Tags are descriptive keywords that help YouTube to understand, rank, and position your videos. They also help people to find your content and broaden your reach. For example, your video could appear in the “Up next” section because of its tag metadata.
YouTube limits tags to roughly 400 to 500 characters including spaces (it’s 500 on Creator Studio Classic). Most creators keep adding terms until they see a notification that reads, “Your tags exceed the allowed character count.” When you exceed the limit, you won’t be able to save your edits until you reduce your character count.
Many YouTubers understand the importance of appearing on the first page of search results. Page-one click-through rates (CTRs) are higher than any other page (many people don’t navigate past page-one for search results. Do you?). Naturally, being on the first page increases a video’s visibility and discoverability.
To consistently rank high in search results requires an understanding of video and search engine optimization techniques. Search engine optimization (SEO) is the process of influencing the online visibility of a website or web page in a search engine’s unpaid results, which is also referred to as “natural,” “organic,” and “earned” results. At a high level, YouTube SEO is divided into two parts, i.e., pre and post publishing factors.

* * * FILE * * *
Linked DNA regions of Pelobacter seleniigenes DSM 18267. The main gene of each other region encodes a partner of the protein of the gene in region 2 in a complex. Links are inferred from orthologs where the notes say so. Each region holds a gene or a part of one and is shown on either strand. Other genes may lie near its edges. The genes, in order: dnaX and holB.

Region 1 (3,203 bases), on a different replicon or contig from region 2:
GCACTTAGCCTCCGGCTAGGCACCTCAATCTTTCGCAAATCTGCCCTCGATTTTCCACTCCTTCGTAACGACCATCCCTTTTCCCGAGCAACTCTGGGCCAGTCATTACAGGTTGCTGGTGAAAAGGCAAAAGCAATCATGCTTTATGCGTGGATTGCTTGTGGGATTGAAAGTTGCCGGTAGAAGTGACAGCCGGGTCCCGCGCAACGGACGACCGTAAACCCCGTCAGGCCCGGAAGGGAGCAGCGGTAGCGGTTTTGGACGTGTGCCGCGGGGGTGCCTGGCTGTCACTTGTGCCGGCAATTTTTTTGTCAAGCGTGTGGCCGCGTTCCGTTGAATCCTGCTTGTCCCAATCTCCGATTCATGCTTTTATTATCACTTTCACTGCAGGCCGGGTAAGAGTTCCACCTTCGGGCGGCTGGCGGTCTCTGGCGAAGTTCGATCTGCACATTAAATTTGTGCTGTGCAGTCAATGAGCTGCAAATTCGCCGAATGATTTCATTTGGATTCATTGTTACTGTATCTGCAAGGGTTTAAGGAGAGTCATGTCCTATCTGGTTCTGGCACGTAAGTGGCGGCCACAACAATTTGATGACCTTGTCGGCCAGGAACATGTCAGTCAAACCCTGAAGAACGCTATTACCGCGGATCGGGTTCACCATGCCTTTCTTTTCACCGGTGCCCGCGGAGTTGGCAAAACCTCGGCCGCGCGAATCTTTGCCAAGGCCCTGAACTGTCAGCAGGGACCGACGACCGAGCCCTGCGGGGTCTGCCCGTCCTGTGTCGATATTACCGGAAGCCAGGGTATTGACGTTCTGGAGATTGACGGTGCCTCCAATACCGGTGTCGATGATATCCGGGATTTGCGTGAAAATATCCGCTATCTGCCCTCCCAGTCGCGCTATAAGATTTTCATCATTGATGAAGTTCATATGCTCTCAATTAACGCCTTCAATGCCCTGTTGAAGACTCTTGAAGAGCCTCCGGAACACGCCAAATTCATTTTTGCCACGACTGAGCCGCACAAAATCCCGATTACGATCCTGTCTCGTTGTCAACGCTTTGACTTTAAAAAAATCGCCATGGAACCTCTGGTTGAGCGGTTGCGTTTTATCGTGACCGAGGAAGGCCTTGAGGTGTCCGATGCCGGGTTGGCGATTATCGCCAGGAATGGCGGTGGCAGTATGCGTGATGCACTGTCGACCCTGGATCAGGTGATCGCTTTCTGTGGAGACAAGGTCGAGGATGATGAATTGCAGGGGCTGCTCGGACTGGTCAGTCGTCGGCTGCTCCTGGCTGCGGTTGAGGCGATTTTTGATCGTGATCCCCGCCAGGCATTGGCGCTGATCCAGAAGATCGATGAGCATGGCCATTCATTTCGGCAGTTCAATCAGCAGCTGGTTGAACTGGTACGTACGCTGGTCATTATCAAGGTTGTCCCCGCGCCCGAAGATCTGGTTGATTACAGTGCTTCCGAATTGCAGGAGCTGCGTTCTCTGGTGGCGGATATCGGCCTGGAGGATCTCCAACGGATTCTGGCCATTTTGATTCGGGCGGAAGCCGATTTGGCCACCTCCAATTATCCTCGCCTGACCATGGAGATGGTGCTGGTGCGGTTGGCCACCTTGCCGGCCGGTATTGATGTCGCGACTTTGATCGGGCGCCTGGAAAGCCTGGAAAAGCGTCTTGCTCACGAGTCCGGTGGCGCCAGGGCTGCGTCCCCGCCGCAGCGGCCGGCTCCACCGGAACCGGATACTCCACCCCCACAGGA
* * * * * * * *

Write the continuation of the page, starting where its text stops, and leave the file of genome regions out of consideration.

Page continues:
Promoting your videos on Facebook could very well be worthwhile, and you’ll be able to track your results with Google Analytics (GA). Google Analytics is a free web service that provides statistics for website management and performance. If you’re new to Google Analytics, I recommend taking Google’s official course for beginners. I use Google Analytics daily to review my website’s performance. I find the mobile app to be more user-friendly than the web app, but both are useful.
Google Analytics tracks many data points including traffic source, user location, device, language, browser, time on page, and more. Regarding traffic sources, GA monitors six channels, i.e., organic, direct, referral, social, email, and paid. For instance, if someone clicks through to your video from Facebook, GA will attribute the visit to social. Learn more about traffic sources.
How a person makes money on YouTube depends if he or she is a “YouTuber” or a casual user of the platform. YouTubers are highly active on YouTube and typically produce and appear in their videos. Also, they dedicate most of their working hours to creating and promoting their content. Casual users, like me, upload videos periodically. For example, I upload videos once or twice monthly (to grow my online brand, reach a different audience and drive traffic to my website). Also, YouTube is not their primary focus or source of income.
YouTubers take different approaches to monetize their channels and videos. To monetize your content, you must own all the necessary rights to commercially use all visuals and audio elements, whether they belong to you or someone else.